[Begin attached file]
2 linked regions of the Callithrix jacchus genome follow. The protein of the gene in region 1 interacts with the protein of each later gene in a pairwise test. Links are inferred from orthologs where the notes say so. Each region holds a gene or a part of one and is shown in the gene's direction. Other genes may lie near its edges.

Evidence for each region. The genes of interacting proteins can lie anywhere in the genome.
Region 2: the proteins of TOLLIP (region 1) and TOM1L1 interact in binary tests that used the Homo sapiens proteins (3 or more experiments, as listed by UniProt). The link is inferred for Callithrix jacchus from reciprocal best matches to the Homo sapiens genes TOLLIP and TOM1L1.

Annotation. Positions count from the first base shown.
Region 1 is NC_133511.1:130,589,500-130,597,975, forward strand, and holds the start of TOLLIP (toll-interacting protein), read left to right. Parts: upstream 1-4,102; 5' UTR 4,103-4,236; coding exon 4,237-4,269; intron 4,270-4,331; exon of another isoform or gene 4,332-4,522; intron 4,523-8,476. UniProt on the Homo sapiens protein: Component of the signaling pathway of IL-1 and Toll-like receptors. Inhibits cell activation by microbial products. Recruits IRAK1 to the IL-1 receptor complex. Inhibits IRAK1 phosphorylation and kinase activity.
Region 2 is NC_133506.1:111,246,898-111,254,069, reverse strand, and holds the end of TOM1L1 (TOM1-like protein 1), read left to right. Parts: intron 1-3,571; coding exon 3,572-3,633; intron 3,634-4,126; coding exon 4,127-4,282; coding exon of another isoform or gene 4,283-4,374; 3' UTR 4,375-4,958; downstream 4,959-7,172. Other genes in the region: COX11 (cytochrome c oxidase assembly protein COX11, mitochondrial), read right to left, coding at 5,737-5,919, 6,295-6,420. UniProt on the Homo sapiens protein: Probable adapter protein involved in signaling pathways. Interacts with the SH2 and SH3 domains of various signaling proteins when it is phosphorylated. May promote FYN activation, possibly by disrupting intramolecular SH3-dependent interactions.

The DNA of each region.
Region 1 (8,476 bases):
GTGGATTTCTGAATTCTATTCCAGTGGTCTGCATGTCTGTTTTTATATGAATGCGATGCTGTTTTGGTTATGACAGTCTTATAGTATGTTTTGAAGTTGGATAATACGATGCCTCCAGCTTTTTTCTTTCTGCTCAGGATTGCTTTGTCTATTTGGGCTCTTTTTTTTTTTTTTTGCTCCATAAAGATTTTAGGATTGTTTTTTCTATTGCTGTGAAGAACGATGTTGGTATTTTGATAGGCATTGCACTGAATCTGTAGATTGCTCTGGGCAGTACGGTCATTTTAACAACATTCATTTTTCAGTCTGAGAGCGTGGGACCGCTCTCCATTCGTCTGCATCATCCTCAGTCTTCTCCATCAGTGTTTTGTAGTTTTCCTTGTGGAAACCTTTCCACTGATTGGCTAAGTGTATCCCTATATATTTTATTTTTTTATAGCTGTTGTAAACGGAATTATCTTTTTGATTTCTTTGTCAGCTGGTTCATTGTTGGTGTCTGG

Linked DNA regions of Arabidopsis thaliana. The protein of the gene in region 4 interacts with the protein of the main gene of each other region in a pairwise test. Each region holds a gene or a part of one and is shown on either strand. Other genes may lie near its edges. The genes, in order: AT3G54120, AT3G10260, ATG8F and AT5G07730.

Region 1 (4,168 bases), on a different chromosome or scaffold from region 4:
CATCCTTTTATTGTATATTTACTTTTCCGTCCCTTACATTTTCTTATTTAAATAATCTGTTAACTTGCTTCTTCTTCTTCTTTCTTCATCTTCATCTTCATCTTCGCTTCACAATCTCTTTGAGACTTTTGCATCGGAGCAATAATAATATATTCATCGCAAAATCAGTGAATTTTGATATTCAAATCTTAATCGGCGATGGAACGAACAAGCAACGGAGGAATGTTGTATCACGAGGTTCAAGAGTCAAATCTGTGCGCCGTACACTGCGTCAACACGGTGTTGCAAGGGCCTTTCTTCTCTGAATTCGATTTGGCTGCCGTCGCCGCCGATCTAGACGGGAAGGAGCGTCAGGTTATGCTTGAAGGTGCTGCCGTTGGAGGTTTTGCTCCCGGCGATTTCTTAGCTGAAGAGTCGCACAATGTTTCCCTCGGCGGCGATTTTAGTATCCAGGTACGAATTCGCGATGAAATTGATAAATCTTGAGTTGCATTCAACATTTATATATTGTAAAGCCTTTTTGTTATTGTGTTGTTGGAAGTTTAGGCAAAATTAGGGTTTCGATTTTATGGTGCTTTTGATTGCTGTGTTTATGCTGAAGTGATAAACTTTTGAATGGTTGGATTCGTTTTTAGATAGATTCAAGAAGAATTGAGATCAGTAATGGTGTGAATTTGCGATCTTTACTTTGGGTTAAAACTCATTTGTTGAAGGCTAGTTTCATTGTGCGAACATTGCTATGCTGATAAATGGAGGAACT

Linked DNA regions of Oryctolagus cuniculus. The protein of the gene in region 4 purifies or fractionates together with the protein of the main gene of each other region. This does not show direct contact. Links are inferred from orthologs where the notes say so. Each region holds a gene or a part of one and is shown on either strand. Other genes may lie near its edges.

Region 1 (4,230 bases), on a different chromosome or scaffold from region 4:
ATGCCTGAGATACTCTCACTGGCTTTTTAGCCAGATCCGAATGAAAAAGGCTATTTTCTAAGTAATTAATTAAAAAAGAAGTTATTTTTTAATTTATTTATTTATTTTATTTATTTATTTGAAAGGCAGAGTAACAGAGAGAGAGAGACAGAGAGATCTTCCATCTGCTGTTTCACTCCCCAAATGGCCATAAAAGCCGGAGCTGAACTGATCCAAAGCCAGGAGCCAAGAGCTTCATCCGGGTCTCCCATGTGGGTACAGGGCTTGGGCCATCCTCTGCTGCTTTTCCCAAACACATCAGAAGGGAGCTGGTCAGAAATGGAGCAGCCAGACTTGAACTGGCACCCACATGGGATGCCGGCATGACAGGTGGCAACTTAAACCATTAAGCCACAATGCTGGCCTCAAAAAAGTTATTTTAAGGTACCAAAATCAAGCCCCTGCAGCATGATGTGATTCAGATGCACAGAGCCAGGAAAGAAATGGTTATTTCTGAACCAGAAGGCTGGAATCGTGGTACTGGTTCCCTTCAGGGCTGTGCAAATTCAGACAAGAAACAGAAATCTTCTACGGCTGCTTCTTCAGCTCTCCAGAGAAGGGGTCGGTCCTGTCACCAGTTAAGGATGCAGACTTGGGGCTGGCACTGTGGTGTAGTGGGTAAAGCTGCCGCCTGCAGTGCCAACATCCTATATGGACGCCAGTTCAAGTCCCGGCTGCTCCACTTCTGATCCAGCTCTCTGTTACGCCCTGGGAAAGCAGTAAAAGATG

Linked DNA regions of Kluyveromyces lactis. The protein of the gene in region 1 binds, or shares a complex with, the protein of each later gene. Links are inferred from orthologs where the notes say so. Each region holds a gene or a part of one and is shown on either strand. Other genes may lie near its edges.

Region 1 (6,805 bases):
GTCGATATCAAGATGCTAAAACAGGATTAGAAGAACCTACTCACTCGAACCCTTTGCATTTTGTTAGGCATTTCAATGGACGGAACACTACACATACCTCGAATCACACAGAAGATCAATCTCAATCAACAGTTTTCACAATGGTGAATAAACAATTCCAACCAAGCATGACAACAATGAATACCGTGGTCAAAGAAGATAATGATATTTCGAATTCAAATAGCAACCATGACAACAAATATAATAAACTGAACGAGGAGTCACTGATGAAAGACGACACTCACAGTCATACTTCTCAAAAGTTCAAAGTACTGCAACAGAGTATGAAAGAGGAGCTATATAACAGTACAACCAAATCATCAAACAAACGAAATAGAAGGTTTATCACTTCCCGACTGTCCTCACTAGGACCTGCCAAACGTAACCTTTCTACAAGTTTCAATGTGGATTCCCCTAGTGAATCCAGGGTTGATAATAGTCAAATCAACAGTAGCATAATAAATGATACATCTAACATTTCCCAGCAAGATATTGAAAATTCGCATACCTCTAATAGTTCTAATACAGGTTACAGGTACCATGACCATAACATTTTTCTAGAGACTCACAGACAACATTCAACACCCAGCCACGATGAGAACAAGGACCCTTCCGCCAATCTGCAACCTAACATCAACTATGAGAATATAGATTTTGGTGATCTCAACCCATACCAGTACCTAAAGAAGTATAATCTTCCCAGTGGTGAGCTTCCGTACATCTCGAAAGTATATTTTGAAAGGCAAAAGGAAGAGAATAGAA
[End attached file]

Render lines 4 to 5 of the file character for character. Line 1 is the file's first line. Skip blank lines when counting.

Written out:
Annotation. Positions count from the first base shown.
Region 1 is NC_133511.1:130,589,500-130,597,975, forward strand, and holds the start of TOLLIP (toll-interacting protein), read left to right. Parts: upstream 1-4,102; 5' UTR 4,103-4,236; coding exon 4,237-4,269; intron 4,270-4,331; exon of another isoform or gene 4,332-4,522; intron 4,523-8,476. UniProt on the Homo sapiens protein: Component of the signaling pathway of IL-1 and Toll-like receptors. Inhibits cell activation by microbial products. Recruits IRAK1 to the IL-1 receptor complex. Inhibits IRAK1 phosphorylation and kinase activity.